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Alexander Graham Bell's design sketch of the telephone, ca. 1876.

[Detail] Alexander Graham Bell's design sketch of the telephone

The large quantity of documents in Alexander Graham Bell Family Papers are a valuable resource for the development of historical thinking skills. Through the study of these papers, students can track the development of Bell's inventions over time and can gain an understanding of what life was like at the time of Bell's work. By reading the papers in the collection with a critical eye, students can discern the point of view of the variety of authors of these papers. In considering Bell's work with deaf people, students can investigate culture and expectations of assisting another person. In addition, students can use the materials as a launching point into researching other inventors and comparing the lives, inventions, and influences of these people to those of Bell.

Chronological Thinking

By using the Time Line in this collection, students can follow the chronology of Alexander Graham Bell's inventions and key scientific discoveries. In addition, the special presentation Alexander Graham Bell as Inventor and Scientist will assist students in understanding Bell's many inventions.

Students can also create a timeline to understand the development of a single invention. For example, they can search on telephone and construct a time line highlighting Bell's work, from his first notes on the concept to his first success on March 10, 1876. The time line can be used to show the slow, diligent work that resulted in the development of the telephone. Encourage students to illustrate the time line using Bell's sketches and blueprints to reflect the evolution of the invention. Students can be directed to the special presentation The Telephone and the Multiple Telegraph as a point of embarkation.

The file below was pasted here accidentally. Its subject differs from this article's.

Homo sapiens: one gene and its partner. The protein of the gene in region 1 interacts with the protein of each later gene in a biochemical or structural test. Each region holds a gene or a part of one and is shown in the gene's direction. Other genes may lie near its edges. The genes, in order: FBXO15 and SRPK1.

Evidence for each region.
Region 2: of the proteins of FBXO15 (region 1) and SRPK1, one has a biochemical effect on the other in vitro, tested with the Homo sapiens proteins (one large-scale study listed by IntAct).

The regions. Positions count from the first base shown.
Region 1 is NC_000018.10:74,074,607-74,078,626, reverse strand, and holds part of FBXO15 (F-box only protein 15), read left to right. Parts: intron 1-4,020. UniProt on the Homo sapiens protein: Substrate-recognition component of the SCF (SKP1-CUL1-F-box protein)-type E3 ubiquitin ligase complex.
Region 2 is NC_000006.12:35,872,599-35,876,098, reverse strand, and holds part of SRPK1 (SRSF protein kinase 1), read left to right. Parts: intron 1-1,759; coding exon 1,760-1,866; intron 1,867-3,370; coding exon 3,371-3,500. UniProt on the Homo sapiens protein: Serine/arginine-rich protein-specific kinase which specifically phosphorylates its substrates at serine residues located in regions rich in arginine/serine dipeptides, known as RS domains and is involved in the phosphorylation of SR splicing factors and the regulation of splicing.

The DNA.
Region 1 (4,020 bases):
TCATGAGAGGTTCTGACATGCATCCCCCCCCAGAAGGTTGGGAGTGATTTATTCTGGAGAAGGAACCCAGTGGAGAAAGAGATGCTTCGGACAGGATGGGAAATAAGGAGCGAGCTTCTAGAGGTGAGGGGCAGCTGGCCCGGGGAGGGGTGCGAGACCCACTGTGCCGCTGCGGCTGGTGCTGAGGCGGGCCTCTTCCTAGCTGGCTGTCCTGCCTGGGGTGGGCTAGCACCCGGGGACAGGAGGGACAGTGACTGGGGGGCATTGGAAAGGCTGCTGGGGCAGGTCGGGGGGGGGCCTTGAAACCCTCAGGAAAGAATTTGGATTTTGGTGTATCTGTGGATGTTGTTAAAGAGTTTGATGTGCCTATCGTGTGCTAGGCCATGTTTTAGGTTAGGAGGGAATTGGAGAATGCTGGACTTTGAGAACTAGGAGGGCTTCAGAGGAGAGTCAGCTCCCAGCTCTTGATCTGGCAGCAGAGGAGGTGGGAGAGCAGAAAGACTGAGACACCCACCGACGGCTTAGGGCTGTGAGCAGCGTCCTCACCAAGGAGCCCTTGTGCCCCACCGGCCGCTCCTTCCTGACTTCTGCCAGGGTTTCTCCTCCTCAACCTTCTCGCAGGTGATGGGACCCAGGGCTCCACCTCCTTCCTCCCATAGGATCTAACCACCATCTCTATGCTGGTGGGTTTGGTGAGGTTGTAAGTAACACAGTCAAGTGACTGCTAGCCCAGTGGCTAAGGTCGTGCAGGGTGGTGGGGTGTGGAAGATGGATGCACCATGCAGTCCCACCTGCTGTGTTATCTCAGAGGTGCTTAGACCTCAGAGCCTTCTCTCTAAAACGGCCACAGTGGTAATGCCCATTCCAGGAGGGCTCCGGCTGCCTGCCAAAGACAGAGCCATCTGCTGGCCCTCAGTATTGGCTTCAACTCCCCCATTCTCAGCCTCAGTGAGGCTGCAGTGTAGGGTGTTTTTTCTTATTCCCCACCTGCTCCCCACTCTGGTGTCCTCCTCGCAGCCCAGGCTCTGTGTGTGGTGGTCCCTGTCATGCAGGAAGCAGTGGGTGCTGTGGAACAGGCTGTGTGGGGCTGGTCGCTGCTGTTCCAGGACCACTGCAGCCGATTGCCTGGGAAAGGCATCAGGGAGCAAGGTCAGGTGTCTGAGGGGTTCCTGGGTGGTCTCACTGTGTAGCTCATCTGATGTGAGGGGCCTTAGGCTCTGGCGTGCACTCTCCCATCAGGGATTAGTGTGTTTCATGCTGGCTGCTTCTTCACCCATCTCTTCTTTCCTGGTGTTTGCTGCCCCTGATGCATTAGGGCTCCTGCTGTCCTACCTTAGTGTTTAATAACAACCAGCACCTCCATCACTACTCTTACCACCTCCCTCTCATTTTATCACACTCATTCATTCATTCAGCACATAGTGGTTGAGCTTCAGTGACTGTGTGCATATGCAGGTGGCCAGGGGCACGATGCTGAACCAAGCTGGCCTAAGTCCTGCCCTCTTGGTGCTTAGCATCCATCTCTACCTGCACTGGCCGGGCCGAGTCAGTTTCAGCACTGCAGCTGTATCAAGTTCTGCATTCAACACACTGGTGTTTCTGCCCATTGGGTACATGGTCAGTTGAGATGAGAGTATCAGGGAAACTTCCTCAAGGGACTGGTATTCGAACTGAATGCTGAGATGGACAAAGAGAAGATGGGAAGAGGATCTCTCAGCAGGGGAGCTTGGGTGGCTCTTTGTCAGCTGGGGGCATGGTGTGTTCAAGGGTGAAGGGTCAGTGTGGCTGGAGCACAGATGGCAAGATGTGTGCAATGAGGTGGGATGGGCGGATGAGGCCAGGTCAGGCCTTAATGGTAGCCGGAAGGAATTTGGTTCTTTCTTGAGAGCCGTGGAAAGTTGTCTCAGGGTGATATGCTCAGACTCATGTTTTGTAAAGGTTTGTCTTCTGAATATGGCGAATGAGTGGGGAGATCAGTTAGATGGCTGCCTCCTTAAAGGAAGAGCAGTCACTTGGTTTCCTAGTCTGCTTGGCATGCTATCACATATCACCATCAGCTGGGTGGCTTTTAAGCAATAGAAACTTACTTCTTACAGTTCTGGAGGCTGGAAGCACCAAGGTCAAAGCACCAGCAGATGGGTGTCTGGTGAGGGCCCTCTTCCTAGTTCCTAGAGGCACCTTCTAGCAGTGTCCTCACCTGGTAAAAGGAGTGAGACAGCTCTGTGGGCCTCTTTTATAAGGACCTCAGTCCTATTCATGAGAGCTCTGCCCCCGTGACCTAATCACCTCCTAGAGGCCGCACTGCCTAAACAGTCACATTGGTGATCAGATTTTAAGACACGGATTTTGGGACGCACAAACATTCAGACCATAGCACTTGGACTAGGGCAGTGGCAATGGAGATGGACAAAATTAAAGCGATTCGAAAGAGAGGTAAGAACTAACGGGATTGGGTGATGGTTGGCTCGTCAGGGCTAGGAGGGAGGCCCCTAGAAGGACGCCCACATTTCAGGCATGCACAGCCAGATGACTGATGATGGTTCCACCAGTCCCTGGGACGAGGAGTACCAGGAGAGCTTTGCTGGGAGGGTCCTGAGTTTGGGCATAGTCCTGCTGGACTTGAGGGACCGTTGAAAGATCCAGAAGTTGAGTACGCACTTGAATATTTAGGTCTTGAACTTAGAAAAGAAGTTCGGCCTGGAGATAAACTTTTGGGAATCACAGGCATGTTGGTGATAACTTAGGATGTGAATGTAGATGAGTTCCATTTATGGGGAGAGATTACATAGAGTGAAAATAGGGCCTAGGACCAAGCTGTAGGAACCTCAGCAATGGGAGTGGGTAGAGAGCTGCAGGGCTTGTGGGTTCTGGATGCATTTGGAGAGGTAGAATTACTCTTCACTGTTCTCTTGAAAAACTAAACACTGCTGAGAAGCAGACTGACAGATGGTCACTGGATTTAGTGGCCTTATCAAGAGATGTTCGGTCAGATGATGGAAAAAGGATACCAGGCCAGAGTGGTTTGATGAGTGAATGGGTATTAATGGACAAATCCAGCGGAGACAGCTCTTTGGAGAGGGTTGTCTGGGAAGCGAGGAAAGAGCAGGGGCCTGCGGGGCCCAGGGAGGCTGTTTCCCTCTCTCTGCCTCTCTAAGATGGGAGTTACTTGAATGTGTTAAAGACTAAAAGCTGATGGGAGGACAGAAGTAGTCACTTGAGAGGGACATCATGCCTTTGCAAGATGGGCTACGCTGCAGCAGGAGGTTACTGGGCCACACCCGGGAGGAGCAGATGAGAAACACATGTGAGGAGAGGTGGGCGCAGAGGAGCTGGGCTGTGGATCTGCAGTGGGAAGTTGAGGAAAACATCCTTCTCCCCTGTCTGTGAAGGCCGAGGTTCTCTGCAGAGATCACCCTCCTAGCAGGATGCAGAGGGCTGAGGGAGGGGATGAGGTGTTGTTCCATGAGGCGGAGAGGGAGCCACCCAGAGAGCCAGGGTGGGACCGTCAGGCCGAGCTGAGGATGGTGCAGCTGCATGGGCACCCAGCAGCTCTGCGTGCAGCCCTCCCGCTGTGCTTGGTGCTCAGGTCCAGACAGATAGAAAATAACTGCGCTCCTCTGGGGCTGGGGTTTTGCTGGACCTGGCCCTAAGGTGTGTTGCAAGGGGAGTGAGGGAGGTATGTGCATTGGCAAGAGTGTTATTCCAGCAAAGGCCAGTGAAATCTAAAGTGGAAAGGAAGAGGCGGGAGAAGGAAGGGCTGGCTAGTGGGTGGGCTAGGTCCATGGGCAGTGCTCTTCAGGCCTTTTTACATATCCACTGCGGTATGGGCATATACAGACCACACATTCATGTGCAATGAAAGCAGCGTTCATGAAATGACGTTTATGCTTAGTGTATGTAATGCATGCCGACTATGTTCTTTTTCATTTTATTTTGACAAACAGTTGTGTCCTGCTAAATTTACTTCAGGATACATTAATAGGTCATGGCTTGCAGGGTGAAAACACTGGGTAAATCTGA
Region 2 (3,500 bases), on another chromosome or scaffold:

Students also can examine Bell's journals in order to reconstruct the chronological development of experiments with flight. Search Journal by Alexander Graham Bell 1901 to find the 1901 and 1902 journals which deal primarily with aeronautical subjects. Through an analysis of these journals students can see the steady progression of his experiments with kites. Given the proper tools, could someone reconstruct his experiments from his journals?

Students can find a good chronology of Bell's work in aeronautics by examining the 1909 article written by Mabel Hubbard Bell. The article traces Bell's experiments from the tetrahedral man-carrying kite through the flight of the Silver-Dart, the first successful powered flight in Canada in 1909--six years after the Wright Brothers' flight at Kitty Hawk, North Carolina.

By searching on flying machine, students could be directed to the disposition given by Alexander Graham Bell in the 1914 patent case, The Aerial Experiment Association versus George Francis Myers (Interference case in the U. S. Patent Office N o 34455 regarding Flying Machines). In his disposition, Bell explains his long interest in heavier than air flight.

A Man-Carrying Kite

A: I found, upon increasing the dimensions of my compound tetrahedral structures, that the weight of the whole compound structure was not proportionally greater than the weight of the individual units of which they were composed. So I went on making larger and larger compound forms, until at last I constructed a kite known as the "Frost King", which successfully carried a man on the flying line. I then determined to build a still larger structure, put a man in the structure and propel it, if possible, by an engine. It was my intention to make it so large that it would fly as a kite carrying a man, an engine and all. Start the propeller while it was in the air, drive it against the wind, and when the towing line should become slack, drop the towing line and leave it to pursue its way through the air as a free flying machine, or aerodrome.

From The Aerial Experiment Association versus George Francis Myers, January 15, 1915.